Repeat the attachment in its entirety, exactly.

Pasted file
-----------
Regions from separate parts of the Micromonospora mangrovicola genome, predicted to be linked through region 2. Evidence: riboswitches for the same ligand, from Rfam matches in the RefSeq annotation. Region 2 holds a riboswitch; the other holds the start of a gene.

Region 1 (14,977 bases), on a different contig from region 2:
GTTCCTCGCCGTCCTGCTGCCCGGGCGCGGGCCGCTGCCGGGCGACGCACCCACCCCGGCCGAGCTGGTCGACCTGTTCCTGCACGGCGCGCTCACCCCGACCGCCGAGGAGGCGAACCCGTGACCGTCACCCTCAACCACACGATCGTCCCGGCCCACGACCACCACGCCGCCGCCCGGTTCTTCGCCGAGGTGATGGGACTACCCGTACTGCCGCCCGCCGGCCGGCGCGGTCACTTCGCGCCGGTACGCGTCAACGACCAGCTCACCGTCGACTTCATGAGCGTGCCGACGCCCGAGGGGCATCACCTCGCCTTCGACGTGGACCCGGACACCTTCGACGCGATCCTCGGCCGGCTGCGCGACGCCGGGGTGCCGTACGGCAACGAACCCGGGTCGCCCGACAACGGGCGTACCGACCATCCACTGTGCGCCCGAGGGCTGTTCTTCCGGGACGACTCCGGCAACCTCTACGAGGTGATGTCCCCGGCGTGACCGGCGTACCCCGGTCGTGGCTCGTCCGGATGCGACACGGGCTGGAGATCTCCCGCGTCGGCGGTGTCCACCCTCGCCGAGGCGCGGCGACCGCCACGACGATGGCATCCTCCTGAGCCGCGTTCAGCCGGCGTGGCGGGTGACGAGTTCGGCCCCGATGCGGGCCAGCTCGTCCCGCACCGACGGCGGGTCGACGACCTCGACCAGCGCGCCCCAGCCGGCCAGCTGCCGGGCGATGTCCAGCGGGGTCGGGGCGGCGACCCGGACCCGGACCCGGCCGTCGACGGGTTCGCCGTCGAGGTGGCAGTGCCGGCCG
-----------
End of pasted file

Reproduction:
Regions from separate parts of the Micromonospora mangrovicola genome, predicted to be linked through region 2. Evidence: riboswitches for the same ligand, from Rfam matches in the RefSeq annotation. Region 2 holds a riboswitch; the other holds the start of a gene.

Region 1 (14,977 bases), on a different contig from region 2:
GTTCCTCGCCGTCCTGCTGCCCGGGCGCGGGCCGCTGCCGGGCGACGCACCCACCCCGGCCGAGCTGGTCGACCTGTTCCTGCACGGCGCGCTCACCCCGACCGCCGAGGAGGCGAACCCGTGACCGTCACCCTCAACCACACGATCGTCCCGGCCCACGACCACCACGCCGCCGCCCGGTTCTTCGCCGAGGTGATGGGACTACCCGTACTGCCGCCCGCCGGCCGGCGCGGTCACTTCGCGCCGGTACGCGTCAACGACCAGCTCACCGTCGACTTCATGAGCGTGCCGACGCCCGAGGGGCATCACCTCGCCTTCGACGTGGACCCGGACACCTTCGACGCGATCCTCGGCCGGCTGCGCGACGCCGGGGTGCCGTACGGCAACGAACCCGGGTCGCCCGACAACGGGCGTACCGACCATCCACTGTGCGCCCGAGGGCTGTTCTTCCGGGACGACTCCGGCAACCTCTACGAGGTGATGTCCCCGGCGTGACCGGCGTACCCCGGTCGTGGCTCGTCCGGATGCGACACGGGCTGGAGATCTCCCGCGTCGGCGGTGTCCACCCTCGCCGAGGCGCGGCGACCGCCACGACGATGGCATCCTCCTGAGCCGCGTTCAGCCGGCGTGGCGGGTGACGAGTTCGGCCCCGATGCGGGCCAGCTCGTCCCGCACCGACGGCGGGTCGACGACCTCGACCAGCGCGCCCCAGCCGGCCAGCTGCCGGGCGATGTCCAGCGGGGTCGGGGCGGCGACCCGGACCCGGACCCGGCCGTCGACGGGTTCGCCGTCGAGGTGGCAGTGCCGGCCG